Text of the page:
The train and the bicycle are a powerful combination in the Netherlands. This mode-combination was never really promoted; the Dutch found this out for themselves. They realised in great numbers that it is very convenient to ride the first or last kilometre (or both) on your bicycle and use the train for the longer middle part of a journey. That over 40 percent of the train travellers arrive by bicycle to the train station is easy to see. Again in the afternoons and evenings when all those people return from their day’s work or school. With every train arriving, scores of people walk back to the bicycle parking facilities, where they pick up their bicycles, to return home. Especially at the smaller train stations that is very visible. So I filmed it for you in Zaltbommel.
The railway station of Zaltbommel was opened in 1869 in the railway line from Utrecht to ʼs-Hertogenbosch, about 700 metres to the south of the location of the current station, that was in turn opened in 1984. The station is now closer to the town itself, even though it is still about 1 kilometre to the centre. The current location is much closer to the bridge over the river Waal. Since that bridge is very tall, the approach ramp to that bridge is also very tall. Consequently the station’s platforms are high above ground level. Stairs and elevators make it possible to reach those platforms. During the day, 4 trains leave every hour, 2 in every direction. (After 8 pm that drops to 1 train in each direction.) The first trains leave at 05:42 to Utrecht and at 06:16 to ʼs-Hertogenbosch. The last trains depart at 00:12 to Utrecht and at 00:59 in the direction of ʼs-Hertogenbosch. That makes the train a very good option for a lot of travellers even though intercity trains do not call here. The municipality of Zaltbommel has 27,536 inhabitants (2016, source) but the neighbouring municipality of Maasdriel, which is home to 24,126 people (2016, source), is also served by this station. According to the Dutch Railways, the number of people taking the train in Zaltbommel is 3,440 per day (2014, source) If indeed 40% of those people arrive by bike, that would mean roughly 1,375 bicycles at that station.
Zaltbommel’s station bicycle parking facilities were completely updated in the first half of 2011. There supposedly are “more than enough parking spaces” now, at least if you should believe what the council’s website tells us. The numbers do indeed come really close to my rough calculation. The covered bicycle parking facility was renewed and expanded. The smallest part of the facility is only accessible for paying customers. There are 192 places (was 144, before the update). The largest part is not supervised and freely accessible for everyone. In that part there was room for 608 bicycles before, but in the 2011 update that has been expanded to 1,034 places. Which means a total number of 1,226 bicycles can be parked at Zaltbommel station nowadays.
The route to the town follows a street called Koningin Wilhelminaweg. The sewer pipes under that street were about 40 years old and they were therefore due to be replaced. The council of Zaltbommel took the opportunity to update the street’s design to make it more convenient and safe to cycle from the station to the town’s centre. While they were digging up that street anyway, and because of the then new bicycle parking facilities, it was decided to also update the station square and its connection to the said route to the town. That way the new bicycle parking facilities could also be reached in a good and safe way. The station square was also improved for the (mini)buses arriving and departing there and for the taxis. Lastly the so-called “kiss and ride” area for private motorised vehicles, dropping off travellers, was also improved. At the other side of the Koningin Wilhelminaweg a large new parking area was constructed. This P&R (park and ride) parking lot also has to be reached and to make all that possible, the municipality decided to change the existing standard crossroads into a roundabout. The roundabout has bi-directional cycleways around part of it. So people cycling (including a lot of school children) can take the shortest and most convenient route around the roundabout. Even if that was not allowed they would still do that. That is why Dutch authorities do allow it, so it is clear to drivers of motor vehicles that that is the case, which improves safety. Other parts of the cycleways around the roundabout are one-way. Cycling has priority at this roundabout, which is the standard for roundabouts in the built-up area in most of the Netherlands. The alderman for traffic for the municipality of Zaltbommel, Han Looijen, explains in a video that a roundabout was chosen so the road could be more easily crossed by pedestrians (drivers who have parked their car and who walk to the station) and people cycling, in an also safe way.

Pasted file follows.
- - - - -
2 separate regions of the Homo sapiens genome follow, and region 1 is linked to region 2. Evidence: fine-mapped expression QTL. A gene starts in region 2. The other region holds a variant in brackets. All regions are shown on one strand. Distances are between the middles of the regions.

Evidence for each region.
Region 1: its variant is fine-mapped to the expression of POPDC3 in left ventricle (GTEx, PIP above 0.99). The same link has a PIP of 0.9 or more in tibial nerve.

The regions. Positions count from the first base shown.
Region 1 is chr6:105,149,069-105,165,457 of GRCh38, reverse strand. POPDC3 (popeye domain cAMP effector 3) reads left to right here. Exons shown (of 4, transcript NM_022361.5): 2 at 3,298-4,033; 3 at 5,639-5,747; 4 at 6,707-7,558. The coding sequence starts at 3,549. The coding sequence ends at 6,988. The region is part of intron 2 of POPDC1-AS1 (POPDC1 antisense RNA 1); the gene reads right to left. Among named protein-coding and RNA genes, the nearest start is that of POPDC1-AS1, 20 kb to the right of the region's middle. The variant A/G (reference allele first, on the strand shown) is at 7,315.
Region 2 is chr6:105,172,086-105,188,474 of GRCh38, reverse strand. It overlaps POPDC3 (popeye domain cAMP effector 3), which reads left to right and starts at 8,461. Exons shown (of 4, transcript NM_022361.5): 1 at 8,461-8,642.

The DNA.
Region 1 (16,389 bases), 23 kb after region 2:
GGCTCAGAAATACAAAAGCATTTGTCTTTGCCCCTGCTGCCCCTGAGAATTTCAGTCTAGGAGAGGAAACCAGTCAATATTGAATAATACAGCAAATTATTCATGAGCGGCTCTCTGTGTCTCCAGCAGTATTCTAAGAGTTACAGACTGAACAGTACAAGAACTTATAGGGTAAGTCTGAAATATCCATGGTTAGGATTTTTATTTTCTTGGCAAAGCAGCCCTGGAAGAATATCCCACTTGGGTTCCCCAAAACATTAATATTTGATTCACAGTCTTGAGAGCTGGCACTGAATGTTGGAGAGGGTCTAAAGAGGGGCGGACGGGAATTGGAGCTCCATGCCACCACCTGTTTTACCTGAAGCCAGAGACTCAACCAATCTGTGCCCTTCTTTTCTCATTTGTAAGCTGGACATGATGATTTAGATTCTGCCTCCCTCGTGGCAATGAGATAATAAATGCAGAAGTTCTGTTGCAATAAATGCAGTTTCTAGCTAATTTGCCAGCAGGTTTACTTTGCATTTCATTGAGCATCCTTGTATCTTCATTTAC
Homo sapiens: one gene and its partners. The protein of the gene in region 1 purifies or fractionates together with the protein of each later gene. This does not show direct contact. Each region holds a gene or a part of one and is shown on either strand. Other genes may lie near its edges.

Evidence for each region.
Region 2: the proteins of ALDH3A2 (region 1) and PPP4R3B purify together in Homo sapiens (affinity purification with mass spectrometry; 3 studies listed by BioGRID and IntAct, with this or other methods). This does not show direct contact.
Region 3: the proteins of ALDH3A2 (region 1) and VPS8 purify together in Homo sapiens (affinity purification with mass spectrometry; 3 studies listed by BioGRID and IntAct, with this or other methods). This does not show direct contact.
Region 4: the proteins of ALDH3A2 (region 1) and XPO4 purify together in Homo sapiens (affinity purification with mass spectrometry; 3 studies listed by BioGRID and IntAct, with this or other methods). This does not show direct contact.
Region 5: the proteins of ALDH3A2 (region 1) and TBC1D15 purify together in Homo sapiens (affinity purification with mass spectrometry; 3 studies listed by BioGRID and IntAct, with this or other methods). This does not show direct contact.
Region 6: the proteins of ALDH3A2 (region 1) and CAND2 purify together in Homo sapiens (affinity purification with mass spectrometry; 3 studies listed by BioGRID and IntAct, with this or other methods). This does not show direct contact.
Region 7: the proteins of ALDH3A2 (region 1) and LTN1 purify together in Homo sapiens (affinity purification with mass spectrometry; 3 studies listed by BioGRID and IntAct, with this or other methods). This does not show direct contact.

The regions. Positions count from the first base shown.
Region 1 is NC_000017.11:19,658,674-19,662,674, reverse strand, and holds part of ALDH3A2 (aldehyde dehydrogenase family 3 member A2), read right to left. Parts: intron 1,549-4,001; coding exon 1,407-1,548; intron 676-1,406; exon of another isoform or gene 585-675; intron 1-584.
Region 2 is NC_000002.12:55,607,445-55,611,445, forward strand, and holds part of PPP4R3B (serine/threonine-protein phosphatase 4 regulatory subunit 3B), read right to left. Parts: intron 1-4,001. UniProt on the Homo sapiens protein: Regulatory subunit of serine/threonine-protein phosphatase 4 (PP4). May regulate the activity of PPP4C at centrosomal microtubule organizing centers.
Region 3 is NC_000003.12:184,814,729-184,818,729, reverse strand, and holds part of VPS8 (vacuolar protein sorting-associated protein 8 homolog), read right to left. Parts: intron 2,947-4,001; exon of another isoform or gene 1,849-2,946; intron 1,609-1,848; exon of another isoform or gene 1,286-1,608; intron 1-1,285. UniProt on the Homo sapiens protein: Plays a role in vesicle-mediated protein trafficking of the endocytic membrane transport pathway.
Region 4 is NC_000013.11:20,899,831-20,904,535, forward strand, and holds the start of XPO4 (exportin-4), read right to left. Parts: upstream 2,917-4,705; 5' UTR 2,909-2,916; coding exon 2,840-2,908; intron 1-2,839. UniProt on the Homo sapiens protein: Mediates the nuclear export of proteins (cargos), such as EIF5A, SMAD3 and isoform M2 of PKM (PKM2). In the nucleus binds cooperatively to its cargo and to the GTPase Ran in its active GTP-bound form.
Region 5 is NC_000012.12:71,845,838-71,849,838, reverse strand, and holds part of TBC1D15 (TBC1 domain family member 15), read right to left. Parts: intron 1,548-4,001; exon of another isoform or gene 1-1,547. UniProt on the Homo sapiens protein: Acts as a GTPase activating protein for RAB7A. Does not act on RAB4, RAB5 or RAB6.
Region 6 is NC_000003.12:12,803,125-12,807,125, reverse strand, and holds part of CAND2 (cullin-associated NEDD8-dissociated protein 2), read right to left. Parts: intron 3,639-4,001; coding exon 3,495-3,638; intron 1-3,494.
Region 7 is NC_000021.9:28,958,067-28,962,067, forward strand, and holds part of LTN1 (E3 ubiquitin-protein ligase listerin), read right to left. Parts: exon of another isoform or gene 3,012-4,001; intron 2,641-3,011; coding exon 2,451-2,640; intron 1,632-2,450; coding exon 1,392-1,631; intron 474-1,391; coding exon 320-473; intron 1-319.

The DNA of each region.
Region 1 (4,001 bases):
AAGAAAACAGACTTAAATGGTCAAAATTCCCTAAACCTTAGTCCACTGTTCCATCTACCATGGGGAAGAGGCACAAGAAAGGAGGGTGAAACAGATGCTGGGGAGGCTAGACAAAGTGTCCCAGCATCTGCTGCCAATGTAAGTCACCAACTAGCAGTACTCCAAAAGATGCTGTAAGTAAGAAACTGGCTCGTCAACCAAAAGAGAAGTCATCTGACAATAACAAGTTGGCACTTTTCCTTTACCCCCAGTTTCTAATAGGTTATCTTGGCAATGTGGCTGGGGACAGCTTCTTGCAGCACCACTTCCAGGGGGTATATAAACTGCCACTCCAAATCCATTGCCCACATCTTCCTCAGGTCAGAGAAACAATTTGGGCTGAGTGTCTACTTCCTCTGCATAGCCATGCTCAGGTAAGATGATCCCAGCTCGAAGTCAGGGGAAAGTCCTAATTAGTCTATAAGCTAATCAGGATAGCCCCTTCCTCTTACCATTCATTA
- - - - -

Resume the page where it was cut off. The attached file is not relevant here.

The street’s reconstruction took place between November 2013 and July 2014, but the roundabout had already opened in February 2014. The Koningin Wilhelminaweg now has better protected cycleways on both sides and also footways. It is hoped the street is again good for another 40 years.
This week’s video shows you people using the bicycle parking facility at Zaltbommel railway station.